I still hesitate if I should start my post with the Japanese croquettes (korokke), Sri Lankan “lamb rolls” or South-Indian seasoning… To make the explanations as simple as possible, the lamb rolls I saw in Sri Lanka. The Cookbook looked to me like European croquettes, which in turn made me think of Japanese korokke and when I finally decided to make my own modified and simplified version of these Sri Lankan snacks, I realised my improvised seasoning was inspired by certain “village-style” South-Indian recipes… All this sounds like a crazy triple fusion, but the first bite of these croquettes was so obvious, so good, so comforting…. I couldn’t believe my tastebuds! I don’t know if it was the presence of lamb, the refreshingly hot fresh green chilli, the mixture of spices… or the combination of all, but these were by far the best croquettes of my life! In short, if you like lamb, potatoes and green chilli, these soft spicy balls with crisp crust will become your favourite comfort food.
As I have mentioned above, the Lamb Rolls recipe that inspired me comes from the recently bought Sri Lanka. The Cookbook by Prakash N Sivanathan & Niranja M Ellawa, a beautifully illustrated collection of fantastic recipes from this barely known fascinating culinary heritage (I’ve already tested four or five and all proved exceptionally good). As I have mentioned above, I didn’t stick to the recipe at all, changed and reduced the number of spices, skipped the croquette “skins” and, as always, simplified the procedure as much as I could, so check Sri Lanka. The Cookbook if you want to make genuine Lamb Rolls (these cannot even bear this name in my opinion… and the seasoning brings them probably closer to South Indian dishes than Sri Lankan cuisine).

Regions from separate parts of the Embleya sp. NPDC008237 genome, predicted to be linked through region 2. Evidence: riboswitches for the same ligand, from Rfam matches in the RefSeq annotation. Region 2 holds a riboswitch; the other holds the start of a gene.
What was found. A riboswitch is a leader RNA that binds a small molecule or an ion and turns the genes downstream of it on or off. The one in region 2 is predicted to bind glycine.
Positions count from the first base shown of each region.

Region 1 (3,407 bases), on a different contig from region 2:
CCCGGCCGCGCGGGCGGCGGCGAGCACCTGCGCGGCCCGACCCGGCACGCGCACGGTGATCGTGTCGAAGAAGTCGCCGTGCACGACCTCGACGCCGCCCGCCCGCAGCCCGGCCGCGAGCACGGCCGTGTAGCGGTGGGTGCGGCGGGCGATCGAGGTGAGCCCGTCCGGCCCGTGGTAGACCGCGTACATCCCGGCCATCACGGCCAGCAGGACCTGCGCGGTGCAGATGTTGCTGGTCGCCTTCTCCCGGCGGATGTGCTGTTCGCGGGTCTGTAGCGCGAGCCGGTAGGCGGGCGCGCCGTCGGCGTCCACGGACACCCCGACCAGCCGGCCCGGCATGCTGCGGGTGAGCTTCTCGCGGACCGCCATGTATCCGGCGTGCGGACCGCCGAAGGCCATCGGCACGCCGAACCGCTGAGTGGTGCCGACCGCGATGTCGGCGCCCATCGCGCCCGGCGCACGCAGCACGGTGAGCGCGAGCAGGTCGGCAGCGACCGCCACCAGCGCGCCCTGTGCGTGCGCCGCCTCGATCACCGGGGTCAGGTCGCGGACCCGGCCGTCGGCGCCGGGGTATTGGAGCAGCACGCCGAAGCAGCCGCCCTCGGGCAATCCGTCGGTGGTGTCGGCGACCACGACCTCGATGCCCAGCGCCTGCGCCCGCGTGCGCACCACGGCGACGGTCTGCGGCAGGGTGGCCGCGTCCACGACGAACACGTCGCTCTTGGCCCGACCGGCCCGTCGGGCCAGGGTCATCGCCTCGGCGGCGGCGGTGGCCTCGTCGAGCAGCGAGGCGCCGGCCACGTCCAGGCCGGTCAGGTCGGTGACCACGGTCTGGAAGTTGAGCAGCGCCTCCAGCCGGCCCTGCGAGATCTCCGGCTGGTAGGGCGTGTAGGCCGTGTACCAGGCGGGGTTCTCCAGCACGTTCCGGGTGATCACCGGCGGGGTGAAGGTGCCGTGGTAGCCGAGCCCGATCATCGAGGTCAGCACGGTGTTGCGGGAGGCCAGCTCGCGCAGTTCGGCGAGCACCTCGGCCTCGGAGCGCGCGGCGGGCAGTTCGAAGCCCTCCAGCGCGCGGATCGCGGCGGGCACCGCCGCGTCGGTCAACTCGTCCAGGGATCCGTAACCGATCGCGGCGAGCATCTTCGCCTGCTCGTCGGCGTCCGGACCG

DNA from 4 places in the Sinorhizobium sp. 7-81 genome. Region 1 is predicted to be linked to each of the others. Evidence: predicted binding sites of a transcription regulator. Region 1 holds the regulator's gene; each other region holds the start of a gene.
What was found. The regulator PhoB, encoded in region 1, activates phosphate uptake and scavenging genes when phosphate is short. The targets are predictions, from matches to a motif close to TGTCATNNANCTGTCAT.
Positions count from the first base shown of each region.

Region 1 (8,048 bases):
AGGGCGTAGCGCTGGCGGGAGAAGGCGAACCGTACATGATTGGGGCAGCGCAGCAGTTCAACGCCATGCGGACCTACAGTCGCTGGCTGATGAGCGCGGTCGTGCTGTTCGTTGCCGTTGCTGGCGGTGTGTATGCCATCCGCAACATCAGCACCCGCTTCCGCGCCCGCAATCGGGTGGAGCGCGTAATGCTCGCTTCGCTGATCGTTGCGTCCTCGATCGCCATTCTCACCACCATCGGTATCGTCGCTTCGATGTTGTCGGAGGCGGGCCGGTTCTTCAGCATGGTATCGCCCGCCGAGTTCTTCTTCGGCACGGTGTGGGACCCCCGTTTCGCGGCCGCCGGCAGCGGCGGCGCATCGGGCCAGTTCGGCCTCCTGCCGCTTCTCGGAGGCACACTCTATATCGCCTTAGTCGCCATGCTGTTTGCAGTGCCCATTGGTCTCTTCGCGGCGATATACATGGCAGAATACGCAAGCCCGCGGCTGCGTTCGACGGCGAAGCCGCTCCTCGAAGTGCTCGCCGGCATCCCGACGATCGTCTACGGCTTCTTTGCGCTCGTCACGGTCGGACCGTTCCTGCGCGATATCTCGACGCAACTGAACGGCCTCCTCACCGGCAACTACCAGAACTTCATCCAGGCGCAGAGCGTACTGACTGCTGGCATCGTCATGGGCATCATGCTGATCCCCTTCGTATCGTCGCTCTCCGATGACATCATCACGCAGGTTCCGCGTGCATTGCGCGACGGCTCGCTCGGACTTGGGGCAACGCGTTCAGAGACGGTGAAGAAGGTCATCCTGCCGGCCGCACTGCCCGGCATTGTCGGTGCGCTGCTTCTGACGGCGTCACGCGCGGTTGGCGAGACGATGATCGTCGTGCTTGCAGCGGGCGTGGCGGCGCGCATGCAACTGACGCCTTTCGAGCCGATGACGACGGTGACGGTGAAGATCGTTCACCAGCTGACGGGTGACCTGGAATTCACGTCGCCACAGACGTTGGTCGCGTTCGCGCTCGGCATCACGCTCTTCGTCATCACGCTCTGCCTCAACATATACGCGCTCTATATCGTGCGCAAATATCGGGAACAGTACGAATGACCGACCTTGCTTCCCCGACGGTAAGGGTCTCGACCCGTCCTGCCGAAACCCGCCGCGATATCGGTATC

If you want to make first the famous Japanese korokke, here’s my favourite recipe:
Japanese croquettes (korokke コロッケ)
TIPS: This recipe is not the quickest one, but potato boiling, meat frying and bread crumb browning processes can be made well in advance. You can cook the potatoes in advance and then reheat in a microwave just before forming balls. You can prepare the meat mixture, fry it and then refrigerate for several days or even freeze. The breadcrumbs can be toasted even a week before!
These croquettes can be reheated in a microwave and even though they are best freshly made, I think the microwaved version is still delicious.
I have baked these croquettes because I try to slim down dishes as long as they stay delicious, but you can of course deep-fry them.
PANKO is the Japanese version of breadcrumbs, but it looks like crisp flakes, absorbs less oil when deep-fried and stays crunchier than any Western form of breadcrumbs. For me it’s simply the best! Luckily you can buy panko on internet (Amazon sells it) and in many Asian, not only Japanese grocery shops. If you cannot get Japanese panko, use normal dry breadcrumbs, but when toasting them, heat some oil first in the pan.
I have used a mixture of ground lamb and beef, but you can use lamb only (or beef or pork or half beef half pork, if you don’t like lamb; for me the lamb’s presence is crucial though).